Petronius' Satyrica 24.7: Quartilla's asellus.
On (presumably) day two of the vigil, Quartilla kisses and fondles the young Giton, saying,
"haec" inquit "belle cras in promulside libidinis nostrae militabit; hodie enim post asellum diaria non sumo." (She said) "This will serve well tomorrow in the antipasto of our lust. To be sure, today I am taking no daily rations after a little donkey" 24.7 (literally translated). (3)
While the first part of the metaphor, focused on promulside, is easy to interpret, the second half, centered on asellum, raises a number of questions. Most scholars agree that the metaphor is clearly sexual in meaning. Quartilla seems to indicate that she has been recently satisfied sexually and does not wish to partake of sex in small portions or mundane sex (diaria). The difference in mundane and super sex could be owing to quality, i.e., performance, or simply quantity, i.e., the size of the penis. (4) The Romans, and indubitably the lusty Quartilla, generally preferred larger penises to smaller ones. (5) It is unclear from the extant fragments, however, with whom or even whether Quartilla has had sex.
This being said, what could Quartilla mean by post asellum? (6)
Asellum as a delicacy
Post asellum might simply mean "after the extravagant meal of an ass or a fish." We are told that Maecenas instituted the practice of serving donkeys' foals to his guests (Pliny NH 8.170). Asellus might also refer to a rare fish (see Pliny NH 32.145; Varro L 5.77). Quartilla seems to extend the metaphor of food to indicate sexual practices, saying that after an extravagant meal of a donkey or an exquisite fish, i.e., super sex, she will not partake of ordinary sex. This interpretation leaves open the question, however, of Quartilla's sexual partner during the vigil.
Post asellum as "after sex with Encolpius"
Several scholars take it for granted that Quartilla's post asellum refers to sex with Encolpius. (7) In the extant work, no mention is made of the size of Giton's genitals, and therefore, we may assume that they are not extraordinary but are diaria. (8) On the other hand, Lichas recognizes the disguised Encolpius by his genitals (105.9), which presumably resemble in size those of an asellus. Encolpius certainly cannot be the asellus in the word's sense of having the sexual vigor of a donkey, however, because we know that he is impotent at this party and might have been earlier in the novel because of another offense against Priapus. (9) On day one of the vigil, he, the presumed speaker, mentions: Sollicitavit inguina mea mille iam mortibus frigida ("She rubbed my groin, cold now from a thousand deaths" 20.2). In addition, we know that he drank all of the aphrodisiac intended for two or more people, which probably had the opposite effect in large quantities (20.7). (10) On (presumably) day two, he says that he is attacked by a catamite who super inguina mea diu multumque frustra moluit ("over my groin he ground a lot and for a long time in vain" 23.5). (11) Also, when he and Quartilla witness Giton's marriage rites, he is passive as Quartilla steals kisses. In fact, the extant fragments contain no mention of Encolpius being aroused at the vigil.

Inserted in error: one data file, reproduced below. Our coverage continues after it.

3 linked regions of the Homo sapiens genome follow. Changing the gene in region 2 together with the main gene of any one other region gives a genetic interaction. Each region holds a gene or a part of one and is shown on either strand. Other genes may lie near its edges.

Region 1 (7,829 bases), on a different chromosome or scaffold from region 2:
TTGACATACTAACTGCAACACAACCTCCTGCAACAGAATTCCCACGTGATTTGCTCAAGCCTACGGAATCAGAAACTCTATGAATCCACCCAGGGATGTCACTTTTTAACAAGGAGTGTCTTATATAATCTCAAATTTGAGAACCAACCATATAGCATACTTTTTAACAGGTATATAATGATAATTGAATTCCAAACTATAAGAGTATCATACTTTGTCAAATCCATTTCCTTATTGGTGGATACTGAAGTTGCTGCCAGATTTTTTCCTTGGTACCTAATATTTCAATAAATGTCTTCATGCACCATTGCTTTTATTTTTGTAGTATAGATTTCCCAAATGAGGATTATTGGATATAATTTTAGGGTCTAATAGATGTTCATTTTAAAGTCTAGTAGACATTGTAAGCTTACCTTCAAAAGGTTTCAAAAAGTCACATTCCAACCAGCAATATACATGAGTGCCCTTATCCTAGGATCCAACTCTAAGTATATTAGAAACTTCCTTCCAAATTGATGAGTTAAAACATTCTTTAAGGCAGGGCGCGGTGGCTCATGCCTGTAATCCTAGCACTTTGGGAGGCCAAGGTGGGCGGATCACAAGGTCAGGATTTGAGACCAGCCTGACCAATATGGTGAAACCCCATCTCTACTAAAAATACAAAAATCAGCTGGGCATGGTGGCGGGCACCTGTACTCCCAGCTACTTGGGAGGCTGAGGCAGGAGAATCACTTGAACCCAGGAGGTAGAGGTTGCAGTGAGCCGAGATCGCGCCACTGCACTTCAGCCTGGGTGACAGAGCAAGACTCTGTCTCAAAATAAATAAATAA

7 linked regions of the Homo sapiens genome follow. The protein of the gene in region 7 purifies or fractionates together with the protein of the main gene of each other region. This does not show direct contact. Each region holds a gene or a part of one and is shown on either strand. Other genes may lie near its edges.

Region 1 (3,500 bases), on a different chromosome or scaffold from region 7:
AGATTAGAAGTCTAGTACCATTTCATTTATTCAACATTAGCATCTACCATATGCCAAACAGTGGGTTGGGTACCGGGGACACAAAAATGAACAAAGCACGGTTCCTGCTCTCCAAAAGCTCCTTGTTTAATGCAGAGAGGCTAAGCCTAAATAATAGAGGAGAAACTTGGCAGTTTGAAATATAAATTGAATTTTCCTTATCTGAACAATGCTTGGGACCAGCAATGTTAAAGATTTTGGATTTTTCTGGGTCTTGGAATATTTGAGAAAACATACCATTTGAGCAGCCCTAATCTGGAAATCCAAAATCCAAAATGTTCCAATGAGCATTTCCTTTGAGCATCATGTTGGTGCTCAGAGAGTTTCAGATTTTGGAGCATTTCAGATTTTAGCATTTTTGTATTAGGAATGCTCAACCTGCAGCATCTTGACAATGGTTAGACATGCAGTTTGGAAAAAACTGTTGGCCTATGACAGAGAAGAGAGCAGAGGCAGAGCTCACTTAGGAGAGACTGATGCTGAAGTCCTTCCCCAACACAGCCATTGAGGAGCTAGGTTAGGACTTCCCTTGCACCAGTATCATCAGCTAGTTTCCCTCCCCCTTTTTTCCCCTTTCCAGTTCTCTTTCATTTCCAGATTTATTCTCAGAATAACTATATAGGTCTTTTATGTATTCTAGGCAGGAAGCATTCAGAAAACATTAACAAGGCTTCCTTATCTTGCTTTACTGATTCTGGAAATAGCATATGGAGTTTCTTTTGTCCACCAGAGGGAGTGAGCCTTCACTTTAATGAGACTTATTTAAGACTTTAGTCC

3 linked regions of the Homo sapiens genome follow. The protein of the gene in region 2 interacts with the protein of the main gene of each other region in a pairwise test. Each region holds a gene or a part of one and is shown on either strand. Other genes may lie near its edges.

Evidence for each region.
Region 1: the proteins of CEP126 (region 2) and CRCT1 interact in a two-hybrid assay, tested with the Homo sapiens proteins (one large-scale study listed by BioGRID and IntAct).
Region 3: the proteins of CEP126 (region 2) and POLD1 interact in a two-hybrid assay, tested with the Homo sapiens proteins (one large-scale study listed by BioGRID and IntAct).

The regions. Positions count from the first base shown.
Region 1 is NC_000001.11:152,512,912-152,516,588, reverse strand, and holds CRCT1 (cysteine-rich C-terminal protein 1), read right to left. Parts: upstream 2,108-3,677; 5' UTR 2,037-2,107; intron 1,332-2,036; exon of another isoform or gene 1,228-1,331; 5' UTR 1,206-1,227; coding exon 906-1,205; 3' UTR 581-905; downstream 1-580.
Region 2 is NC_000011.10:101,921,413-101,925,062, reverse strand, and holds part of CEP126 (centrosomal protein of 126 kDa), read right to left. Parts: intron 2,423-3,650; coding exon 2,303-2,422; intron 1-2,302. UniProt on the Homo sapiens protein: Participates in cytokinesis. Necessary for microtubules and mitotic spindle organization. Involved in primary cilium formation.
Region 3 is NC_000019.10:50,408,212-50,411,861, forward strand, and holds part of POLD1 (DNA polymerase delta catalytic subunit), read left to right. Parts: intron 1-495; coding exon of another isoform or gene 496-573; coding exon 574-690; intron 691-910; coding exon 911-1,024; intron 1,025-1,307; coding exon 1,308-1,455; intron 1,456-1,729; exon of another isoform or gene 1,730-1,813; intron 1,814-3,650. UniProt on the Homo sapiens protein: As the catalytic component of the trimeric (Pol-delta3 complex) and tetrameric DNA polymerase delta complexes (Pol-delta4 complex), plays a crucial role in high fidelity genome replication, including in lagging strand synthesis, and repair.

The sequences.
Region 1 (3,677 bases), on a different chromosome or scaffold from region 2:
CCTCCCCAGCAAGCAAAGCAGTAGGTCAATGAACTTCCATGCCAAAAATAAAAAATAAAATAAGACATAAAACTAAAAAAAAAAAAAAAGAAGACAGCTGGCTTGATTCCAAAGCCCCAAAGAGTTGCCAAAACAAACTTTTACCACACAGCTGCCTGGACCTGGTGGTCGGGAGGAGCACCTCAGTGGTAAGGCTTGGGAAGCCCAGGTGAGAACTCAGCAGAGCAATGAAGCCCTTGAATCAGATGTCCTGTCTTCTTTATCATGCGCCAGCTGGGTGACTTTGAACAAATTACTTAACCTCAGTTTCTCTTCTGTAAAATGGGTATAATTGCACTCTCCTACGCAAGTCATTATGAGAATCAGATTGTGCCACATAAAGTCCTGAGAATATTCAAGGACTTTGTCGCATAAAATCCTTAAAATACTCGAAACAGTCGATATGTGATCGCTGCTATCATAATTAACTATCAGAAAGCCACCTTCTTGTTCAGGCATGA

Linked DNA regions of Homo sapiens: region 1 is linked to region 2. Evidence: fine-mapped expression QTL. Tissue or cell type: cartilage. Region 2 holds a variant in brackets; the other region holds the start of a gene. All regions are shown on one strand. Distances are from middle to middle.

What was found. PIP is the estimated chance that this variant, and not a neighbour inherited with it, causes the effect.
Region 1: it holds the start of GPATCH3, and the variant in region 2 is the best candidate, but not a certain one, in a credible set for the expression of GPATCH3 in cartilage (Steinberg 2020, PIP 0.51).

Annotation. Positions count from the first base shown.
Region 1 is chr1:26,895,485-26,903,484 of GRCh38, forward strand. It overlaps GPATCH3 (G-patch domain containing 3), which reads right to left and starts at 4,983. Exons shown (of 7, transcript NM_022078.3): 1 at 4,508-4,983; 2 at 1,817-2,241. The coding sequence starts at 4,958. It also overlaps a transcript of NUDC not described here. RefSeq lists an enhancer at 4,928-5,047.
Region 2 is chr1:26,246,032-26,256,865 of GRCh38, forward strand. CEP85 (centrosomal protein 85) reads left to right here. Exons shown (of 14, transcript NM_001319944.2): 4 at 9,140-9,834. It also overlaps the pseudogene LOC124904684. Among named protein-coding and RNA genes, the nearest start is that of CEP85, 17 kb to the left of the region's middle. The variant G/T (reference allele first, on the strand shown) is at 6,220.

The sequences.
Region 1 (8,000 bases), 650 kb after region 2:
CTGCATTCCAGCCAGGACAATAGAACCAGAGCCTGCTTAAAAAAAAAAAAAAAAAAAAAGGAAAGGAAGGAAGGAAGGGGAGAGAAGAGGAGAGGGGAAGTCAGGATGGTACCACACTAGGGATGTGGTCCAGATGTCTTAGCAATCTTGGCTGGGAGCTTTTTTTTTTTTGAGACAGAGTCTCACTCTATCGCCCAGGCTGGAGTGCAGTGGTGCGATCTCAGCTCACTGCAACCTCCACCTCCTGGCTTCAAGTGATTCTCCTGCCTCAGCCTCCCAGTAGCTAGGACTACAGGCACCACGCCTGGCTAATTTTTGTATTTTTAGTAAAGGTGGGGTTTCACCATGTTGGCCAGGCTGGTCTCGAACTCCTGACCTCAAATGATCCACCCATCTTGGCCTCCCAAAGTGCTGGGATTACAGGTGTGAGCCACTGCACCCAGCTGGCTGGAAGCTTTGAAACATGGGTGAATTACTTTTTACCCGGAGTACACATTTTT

Ascyltus, on the other hand, seems the likely choice for the asellus reference (12) and would aptly be referred to by this noun, for he, like a donkey, is characterized as having a large penis (92.7--9). Still, the fact that in this episode he is painted with an aphrodisiac (22.1) and given one to drink (24.4) might suggest that he needed an aphrodisiac, i.e., that he too was not functioning well.
Furthermore, twelve pieces of evidence in the extant fragments suggest that Quartilla's role in this vigil is as a director13 and not an active participant: 1) she orders that no one be admitted into the inn until she obtains her cure from Tertian Fever (19.2); 2) Encolpius begs her to complete her plan more quickly (20.1); 3) Quartilla ballaenaceam tenens virgam alteque succincta iussit infelicibus dari missionem ("Quartilla, holding a whalebone wand and with her dress girded high, ordered release be given to the luckless ones" 21.2); 4) she, arguably, moves the orgy to her own home on day two of the vigil;14 5) she reminds the trio that they are not allowed to sleep during the vigil (21.7); 6) she revives the party after everyone has passed out (23.1); 7) Encolpius asks her for an embasicoetas (24.1) and 8) she orders that Ascyltus also receive one (24.4); 9) Giton is afraid to refuse her request for a kiss (24.6--7) and even lets her fondle him (24.7); 10) she is the one who decides to stage a wedding between Giton and Pannychis (25.1); 11) she pulls Giton into the wedding chamber (26.2); 12) she drags Encolpius to the chink in the door to witness the wedding night spectacle (26.4--5). (15)